A South Canterbury farmer wants Environment Canterbury to ditch its current software calculating system for regulating farm discharges.
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JOHN BISSET/STUFF South Canterbury arable farmer Jeremy Talbot is calling for a scrapping of Overseer and a different approach to feeding cattle.

Jeremy Talbot, of Temuka, led a presentation against the Overseer system to ECan councillors recently alongside scientists Dr Gregorini from Lincoln, Dr Lucy Waldron, private consultant, and Ivan Lawrie from Foundation for Arable Research (Far).

They said the previous ECan council’s insistence on using Overseer has “seen another five-plus years of increased nitrates enter our water systems, and we are still unable to make it work” despite “throwing over $100 million at it”.

“Why is it that despite no one else in the world managing or wanting to use an effects based output system, did ECan insist that it was the only way?” Talbot asked of the system that claims to enable “farmers and growers to improve nutrient use on farms, delivering better environmental outcomes…”

“The answer I think is that ECan staff thought it would absolve them of any responsibility as they wouldn’t have to make the decisions. As of today, it hasn’t worked and in fact nitrate levels are still increasing at an alarming rate.”

Talbot, a former chairman of South Canterbury Federated Farmers’ arable section, also suggested there needed to be a change in what needed to be fed to cows on the farm.

“Cows can’t utilise protein levels above 15 to 16 per cent. The pastures in New Zealand are often double this or higher.

“So as the cows can’t utilise it, it comes out the cow’s rear end as a horizontal green waterfall that is very high in nitrates, e-coli and then methane from the burping due to the unbalanced rumen.

“If the diet is right, the dung comes out and forms a cowpat that sits on the surface and is broken down by sunlight and bacteria.”

Talbot said a way to balance the protein levels would be to grow “low protein” feeds such as maize or cereal silages, along with some grain as a base supplement.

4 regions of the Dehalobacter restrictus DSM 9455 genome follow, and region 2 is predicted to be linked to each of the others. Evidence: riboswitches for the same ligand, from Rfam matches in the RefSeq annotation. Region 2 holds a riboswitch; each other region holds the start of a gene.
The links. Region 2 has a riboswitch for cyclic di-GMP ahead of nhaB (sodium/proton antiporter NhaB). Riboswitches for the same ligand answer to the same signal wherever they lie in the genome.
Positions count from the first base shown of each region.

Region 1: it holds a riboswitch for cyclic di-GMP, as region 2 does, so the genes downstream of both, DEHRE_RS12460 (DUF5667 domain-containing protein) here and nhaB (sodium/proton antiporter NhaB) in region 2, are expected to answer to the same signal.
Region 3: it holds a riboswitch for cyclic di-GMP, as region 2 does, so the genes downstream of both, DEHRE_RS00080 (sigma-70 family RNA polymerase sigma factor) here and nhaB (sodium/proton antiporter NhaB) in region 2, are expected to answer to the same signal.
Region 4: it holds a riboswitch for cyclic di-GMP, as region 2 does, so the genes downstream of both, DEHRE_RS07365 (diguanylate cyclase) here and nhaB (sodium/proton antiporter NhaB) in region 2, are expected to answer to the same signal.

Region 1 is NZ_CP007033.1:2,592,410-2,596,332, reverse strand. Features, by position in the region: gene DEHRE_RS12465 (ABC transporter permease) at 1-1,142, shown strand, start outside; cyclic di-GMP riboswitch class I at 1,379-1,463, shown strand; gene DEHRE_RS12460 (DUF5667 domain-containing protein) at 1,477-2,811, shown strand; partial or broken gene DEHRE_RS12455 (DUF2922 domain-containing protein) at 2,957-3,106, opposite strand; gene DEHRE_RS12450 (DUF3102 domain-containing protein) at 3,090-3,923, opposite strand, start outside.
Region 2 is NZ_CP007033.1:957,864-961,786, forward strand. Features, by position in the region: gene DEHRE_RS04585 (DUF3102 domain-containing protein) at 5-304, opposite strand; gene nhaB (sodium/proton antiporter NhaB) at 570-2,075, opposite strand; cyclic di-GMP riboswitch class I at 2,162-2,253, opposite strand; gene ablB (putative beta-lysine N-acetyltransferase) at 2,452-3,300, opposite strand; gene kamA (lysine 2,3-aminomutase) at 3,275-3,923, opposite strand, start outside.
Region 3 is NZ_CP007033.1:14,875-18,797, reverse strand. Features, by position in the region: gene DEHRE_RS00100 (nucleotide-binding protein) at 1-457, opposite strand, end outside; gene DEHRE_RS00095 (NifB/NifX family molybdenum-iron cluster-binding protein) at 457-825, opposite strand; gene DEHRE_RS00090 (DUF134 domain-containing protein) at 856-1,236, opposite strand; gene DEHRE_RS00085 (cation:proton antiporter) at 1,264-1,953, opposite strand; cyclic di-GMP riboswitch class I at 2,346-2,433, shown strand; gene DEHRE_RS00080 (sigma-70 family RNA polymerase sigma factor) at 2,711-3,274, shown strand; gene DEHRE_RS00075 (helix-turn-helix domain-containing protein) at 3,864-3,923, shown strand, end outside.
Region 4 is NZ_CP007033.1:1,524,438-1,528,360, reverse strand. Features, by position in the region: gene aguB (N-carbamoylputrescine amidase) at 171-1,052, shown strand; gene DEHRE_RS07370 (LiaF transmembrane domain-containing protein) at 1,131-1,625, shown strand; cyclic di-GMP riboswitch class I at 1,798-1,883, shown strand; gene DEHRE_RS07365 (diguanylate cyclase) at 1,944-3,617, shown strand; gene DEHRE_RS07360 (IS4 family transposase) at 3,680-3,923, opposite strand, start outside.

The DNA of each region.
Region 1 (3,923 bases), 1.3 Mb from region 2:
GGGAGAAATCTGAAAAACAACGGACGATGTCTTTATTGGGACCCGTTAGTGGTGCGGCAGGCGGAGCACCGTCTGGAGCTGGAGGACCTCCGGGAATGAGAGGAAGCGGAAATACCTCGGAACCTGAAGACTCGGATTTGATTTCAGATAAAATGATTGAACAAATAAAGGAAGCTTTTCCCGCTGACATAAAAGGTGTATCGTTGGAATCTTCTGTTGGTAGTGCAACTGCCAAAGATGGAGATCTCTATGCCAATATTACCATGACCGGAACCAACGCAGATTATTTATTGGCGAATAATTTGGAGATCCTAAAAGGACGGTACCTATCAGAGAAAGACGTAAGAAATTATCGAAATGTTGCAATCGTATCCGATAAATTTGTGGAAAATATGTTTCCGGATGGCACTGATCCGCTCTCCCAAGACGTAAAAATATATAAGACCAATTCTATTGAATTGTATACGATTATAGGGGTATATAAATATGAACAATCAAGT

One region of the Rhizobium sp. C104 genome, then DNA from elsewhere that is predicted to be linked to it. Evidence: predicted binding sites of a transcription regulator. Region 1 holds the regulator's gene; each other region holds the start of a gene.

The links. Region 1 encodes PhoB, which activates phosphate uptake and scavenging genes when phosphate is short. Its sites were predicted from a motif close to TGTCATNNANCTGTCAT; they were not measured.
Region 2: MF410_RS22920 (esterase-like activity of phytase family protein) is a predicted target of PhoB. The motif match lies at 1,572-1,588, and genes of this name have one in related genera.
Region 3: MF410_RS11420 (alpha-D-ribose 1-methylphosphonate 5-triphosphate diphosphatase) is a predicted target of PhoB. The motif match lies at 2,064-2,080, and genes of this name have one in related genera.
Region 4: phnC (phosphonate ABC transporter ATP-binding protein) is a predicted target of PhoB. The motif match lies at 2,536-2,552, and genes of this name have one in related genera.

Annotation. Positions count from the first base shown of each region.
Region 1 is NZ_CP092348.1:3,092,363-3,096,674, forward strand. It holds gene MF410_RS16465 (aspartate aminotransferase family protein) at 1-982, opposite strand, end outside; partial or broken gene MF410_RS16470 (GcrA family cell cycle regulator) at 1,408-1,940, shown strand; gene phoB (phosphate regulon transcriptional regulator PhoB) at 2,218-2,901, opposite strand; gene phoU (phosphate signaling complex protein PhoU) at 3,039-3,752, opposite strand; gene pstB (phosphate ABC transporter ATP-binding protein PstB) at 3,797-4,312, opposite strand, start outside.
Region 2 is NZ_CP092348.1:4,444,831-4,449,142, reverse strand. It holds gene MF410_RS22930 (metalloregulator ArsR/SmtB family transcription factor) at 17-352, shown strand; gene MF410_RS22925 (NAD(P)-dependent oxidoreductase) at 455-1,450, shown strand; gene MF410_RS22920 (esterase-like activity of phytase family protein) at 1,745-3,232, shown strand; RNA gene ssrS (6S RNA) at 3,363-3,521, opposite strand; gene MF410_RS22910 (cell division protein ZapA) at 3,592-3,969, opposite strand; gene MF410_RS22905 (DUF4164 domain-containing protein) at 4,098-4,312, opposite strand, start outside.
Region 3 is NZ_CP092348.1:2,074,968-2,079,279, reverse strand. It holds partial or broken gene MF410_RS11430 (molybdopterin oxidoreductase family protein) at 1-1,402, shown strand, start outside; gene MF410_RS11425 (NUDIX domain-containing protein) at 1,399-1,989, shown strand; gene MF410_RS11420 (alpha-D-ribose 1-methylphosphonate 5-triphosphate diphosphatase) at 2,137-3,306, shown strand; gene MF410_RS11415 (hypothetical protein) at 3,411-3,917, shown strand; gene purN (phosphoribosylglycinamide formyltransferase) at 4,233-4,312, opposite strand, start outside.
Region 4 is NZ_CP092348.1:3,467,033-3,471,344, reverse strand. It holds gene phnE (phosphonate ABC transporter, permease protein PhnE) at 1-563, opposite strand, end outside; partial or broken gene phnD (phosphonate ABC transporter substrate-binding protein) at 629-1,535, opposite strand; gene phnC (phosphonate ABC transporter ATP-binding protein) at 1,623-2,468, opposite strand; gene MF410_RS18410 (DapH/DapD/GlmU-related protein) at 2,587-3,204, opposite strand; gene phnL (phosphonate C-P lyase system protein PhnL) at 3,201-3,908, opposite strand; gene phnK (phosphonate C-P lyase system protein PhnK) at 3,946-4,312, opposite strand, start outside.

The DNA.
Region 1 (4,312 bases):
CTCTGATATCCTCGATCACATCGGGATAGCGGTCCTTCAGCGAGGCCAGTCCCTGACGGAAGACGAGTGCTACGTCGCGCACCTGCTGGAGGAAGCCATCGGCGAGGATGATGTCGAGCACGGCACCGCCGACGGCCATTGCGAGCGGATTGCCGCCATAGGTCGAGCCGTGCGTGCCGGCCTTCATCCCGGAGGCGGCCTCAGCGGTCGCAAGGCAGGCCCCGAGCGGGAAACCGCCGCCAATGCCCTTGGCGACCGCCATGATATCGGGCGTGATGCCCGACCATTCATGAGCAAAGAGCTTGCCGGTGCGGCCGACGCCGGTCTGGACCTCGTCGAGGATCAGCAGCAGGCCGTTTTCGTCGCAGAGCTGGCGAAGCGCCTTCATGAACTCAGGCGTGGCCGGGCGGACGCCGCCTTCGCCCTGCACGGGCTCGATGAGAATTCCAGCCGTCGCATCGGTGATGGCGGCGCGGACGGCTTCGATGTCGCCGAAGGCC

“They are the most readily available feed that will grow almost anywhere … and produce three times the amount of feed for the same amount of water as the grass would use, and they are the cheapest.

“But they will also turn the high nitrate dairy effluent from the dairy sheds into high quality low protein feed to further reduce nitrates. When put together this could reduce nitrate losses by 70 per cent while increasing profits.”

Talbot also raised concerns about the fact that an increasing number of cows grazing under centre-pivot irrigators has led to serious ground compaction issues causing the pastures to become shallow and ponding above the ground.

“It also raises the protein levels in the pastures including organic farms.

“All of this leads to a very serious issue, this is when the autumn rains do arrive and then suddenly, we have all of this stored nitrates and E-coli suddenly released into our underground.

“I think that this council needs to start with a clean sheet approach, and in particular the approach in its consultation with farmers and recognised scientists that have all been ignored to date.”

ECan deputy chairman Peter Scott said Talbot raised “a number of interesting points”.

However, he said it was not up to ECan to set methods of farming.

“ECan’s role has been to set environmental limits that farmers are required to meet,” Scott said.

“It is for farmers to determine how they operate their farms to meet those limits.”

Scott said a lot of money had been invested in Overseer, and he expected its efficiency to improve over time.

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